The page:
The Pope and Pentecostalism

Pope Benedict made the following comments about Pentecostalism:

The geography of Christianity has changed dramatically in recent times, and is in the process of changing further. Faced with a new form of Christianity, which is spreading with overpowering missionary dynamism, sometimes in frightening ways, the mainstream Christian denominations often seem at a loss. This is a form of Christianity with little institutional depth, little rationality and even less dogmatic content, and with little stability. This worldwide phenomenon – that bishops from all over the world are constantly telling me about – poses a question to us all: what is this new form of Christianity saying to us, for better and for worse? In any event, it raises afresh the question about what has enduring validity and what can or must be changed – the question of our fundamental faith choice.

While the Pope certainly nails our weaknesses, there is the disappointment in the lack of acknowledgement to what has happened in say, oh, the last 100 years.

We, as Pentecostals, need to do far better in our dogmatics and our stability. There are gifts we bring to the Body of Christ, and we need to partake of the gifts other parts of the Body bring to us!

4 thoughts on “The Pope and Pentecostalism

  1. Hm. Yes, I understand the Pope’s concern. It is, I think, entirely legitimate. Despite the images of camels and logs and needles currently streaming through my mind with regard to the Pope’s comments–in light of the concerns that people have with certain ecclesial communities–, however, I think it’s not unfair to consider the profound spiritual movements which have taken place, historically, in what we today would consider the Catholic Church; I mean really … I don’t know any Pentecostal who could walk around in a brown robe and preach to birds and then be held in high enough esteem to be sainted–to quote Mowers, “Just sayin’.” Clearly I’m completely oversimplifying. Little rationality? Okay, debatable: if the question is between the theologians or the laity, there may be an argument. But then we’d have another debate on our hands. As far as “institutional depth” and “dogmatic content”: I’m not a Pentecostal, but I’ll check back in 1600 years and see how you’re doing with that–I’m patient.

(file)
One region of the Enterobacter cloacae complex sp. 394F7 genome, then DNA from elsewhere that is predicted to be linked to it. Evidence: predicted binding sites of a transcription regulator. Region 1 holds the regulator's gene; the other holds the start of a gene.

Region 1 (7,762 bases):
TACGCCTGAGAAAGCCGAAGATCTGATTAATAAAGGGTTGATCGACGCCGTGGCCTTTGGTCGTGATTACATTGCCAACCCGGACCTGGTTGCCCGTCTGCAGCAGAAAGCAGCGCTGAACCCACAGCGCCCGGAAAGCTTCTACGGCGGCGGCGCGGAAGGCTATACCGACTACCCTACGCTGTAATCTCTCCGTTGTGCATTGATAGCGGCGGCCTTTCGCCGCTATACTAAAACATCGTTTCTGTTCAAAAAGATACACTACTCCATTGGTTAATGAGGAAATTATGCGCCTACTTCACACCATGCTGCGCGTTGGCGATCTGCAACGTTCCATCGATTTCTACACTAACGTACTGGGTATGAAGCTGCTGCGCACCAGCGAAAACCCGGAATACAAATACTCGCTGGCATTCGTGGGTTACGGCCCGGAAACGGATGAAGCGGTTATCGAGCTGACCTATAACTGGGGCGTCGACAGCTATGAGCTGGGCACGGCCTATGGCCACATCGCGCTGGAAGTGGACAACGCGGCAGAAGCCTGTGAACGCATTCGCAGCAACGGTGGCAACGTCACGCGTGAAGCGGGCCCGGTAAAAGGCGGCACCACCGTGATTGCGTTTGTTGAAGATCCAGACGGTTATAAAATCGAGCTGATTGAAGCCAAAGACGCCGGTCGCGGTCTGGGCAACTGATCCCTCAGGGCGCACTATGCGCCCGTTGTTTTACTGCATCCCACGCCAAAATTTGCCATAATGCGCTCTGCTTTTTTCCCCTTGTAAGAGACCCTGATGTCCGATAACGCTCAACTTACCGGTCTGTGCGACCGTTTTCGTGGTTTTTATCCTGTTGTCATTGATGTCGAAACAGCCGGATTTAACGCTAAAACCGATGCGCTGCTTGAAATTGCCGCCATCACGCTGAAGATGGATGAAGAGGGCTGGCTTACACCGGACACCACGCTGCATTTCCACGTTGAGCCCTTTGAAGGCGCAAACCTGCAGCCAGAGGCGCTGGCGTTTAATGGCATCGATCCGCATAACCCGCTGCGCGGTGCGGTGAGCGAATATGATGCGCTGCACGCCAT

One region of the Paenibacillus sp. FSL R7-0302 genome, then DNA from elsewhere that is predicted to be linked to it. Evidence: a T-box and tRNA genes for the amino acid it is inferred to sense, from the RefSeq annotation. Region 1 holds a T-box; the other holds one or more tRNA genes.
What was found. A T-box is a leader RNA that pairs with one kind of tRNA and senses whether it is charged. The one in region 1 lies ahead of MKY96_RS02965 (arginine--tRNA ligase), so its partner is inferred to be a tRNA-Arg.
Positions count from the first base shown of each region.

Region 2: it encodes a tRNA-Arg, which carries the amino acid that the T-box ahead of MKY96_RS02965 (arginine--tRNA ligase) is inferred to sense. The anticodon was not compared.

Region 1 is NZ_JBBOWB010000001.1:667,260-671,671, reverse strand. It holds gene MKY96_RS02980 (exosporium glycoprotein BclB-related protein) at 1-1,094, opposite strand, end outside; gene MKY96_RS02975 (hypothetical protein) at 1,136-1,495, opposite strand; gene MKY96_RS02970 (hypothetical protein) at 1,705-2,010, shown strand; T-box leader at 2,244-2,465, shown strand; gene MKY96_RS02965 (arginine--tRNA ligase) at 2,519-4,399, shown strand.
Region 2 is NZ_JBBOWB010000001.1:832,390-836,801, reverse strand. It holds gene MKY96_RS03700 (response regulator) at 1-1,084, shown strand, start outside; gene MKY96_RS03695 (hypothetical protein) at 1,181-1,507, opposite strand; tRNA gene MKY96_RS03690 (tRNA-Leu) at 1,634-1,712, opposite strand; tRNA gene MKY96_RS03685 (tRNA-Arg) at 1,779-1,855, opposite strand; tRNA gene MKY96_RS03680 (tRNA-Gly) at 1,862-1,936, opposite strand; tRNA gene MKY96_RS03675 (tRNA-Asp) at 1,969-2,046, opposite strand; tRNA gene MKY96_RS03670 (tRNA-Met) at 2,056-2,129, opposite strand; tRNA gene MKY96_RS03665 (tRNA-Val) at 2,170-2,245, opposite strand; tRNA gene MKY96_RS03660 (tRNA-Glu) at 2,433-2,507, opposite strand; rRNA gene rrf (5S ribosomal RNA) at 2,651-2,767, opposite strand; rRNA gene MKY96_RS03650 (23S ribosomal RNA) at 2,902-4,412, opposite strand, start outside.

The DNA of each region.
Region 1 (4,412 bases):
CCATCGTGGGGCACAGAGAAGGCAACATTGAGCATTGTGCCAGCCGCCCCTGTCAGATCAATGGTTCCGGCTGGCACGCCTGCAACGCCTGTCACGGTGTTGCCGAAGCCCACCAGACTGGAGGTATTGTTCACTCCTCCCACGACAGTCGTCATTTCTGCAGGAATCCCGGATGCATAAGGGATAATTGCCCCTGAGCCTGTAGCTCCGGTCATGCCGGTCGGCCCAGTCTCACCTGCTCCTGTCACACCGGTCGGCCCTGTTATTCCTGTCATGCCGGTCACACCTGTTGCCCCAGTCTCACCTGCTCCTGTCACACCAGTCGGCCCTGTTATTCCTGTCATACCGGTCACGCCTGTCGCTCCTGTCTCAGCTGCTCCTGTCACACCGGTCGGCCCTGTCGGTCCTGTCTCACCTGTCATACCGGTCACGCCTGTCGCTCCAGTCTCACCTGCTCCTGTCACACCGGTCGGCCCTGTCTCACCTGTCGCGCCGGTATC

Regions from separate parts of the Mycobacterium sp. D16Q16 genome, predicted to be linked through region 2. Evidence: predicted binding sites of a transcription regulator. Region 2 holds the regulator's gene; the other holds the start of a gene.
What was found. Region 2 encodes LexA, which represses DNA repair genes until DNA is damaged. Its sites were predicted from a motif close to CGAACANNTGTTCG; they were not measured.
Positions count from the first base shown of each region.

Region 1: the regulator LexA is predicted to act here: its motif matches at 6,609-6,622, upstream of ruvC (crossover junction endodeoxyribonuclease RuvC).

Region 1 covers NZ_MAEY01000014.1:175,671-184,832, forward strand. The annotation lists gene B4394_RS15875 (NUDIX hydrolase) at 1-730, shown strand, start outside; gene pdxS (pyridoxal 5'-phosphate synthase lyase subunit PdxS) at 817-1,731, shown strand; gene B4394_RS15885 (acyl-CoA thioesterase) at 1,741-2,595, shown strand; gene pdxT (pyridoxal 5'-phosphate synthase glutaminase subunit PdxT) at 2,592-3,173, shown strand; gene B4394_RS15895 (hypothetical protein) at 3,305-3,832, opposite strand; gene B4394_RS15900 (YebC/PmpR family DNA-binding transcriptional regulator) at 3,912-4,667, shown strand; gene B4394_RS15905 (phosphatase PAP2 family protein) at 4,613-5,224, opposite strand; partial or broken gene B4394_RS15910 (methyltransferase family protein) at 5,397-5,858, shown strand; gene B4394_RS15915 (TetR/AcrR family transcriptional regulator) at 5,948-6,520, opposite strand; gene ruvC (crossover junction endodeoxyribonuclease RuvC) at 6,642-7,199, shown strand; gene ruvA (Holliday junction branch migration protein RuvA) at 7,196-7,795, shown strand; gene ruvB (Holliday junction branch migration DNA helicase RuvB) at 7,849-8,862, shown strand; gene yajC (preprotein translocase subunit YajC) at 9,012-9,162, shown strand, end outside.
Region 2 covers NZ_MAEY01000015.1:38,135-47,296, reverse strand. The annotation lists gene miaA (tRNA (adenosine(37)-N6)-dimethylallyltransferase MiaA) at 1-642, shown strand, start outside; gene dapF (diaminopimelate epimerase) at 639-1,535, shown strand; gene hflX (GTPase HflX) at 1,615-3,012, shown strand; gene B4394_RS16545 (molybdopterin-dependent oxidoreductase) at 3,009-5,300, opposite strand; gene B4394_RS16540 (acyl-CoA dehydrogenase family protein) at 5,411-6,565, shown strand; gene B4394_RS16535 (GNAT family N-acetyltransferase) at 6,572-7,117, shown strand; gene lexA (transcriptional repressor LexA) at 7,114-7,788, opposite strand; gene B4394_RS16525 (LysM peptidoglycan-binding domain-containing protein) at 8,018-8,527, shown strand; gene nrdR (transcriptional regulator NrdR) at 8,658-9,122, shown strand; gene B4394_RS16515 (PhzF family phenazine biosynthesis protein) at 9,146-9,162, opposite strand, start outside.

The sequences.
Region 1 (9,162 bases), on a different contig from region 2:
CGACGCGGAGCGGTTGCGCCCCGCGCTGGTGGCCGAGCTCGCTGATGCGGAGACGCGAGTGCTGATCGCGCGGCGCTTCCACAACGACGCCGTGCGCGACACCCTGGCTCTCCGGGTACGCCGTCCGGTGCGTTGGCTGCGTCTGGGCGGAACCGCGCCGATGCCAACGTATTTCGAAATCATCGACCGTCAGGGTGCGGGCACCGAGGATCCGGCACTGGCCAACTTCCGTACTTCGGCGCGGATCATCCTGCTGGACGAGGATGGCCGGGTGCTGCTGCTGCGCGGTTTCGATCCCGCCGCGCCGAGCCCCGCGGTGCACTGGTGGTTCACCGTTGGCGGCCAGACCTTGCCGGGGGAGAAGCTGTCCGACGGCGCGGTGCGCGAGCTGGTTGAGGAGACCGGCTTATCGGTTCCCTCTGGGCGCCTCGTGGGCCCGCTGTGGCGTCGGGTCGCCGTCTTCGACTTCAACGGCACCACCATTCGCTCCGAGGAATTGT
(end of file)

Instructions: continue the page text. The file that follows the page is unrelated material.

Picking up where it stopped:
2. I think he’s missing the pentecostal experiences of many Christians throughout church history even in the Catholic church and before such categories of the church were formed.

  3. As a man who spent many early years of my Christian life in pentecostal circles, I can understand what Pope Benedict is concerned about. All one has to do is go to Youtube and see the many eccesses that are currently infiltrating not only pebnetcostal churches , but now are creeping into traditionally Baptist and AME denominations. This insistance upon new “revelations”, false apopstles and so-called prophets (Juanita Bynum comes to mind) and spurious “annointings’ should give serious believers pause. In many Black pentecostal circles (I am black, by the way) it is becoming more and more common to see Anglican and Roman vestments. As if these garments give creedence to the practices of those who wear them. Trinitarian and modalists seem to act as if this very important difference makes no difference. Just a few thoughts.

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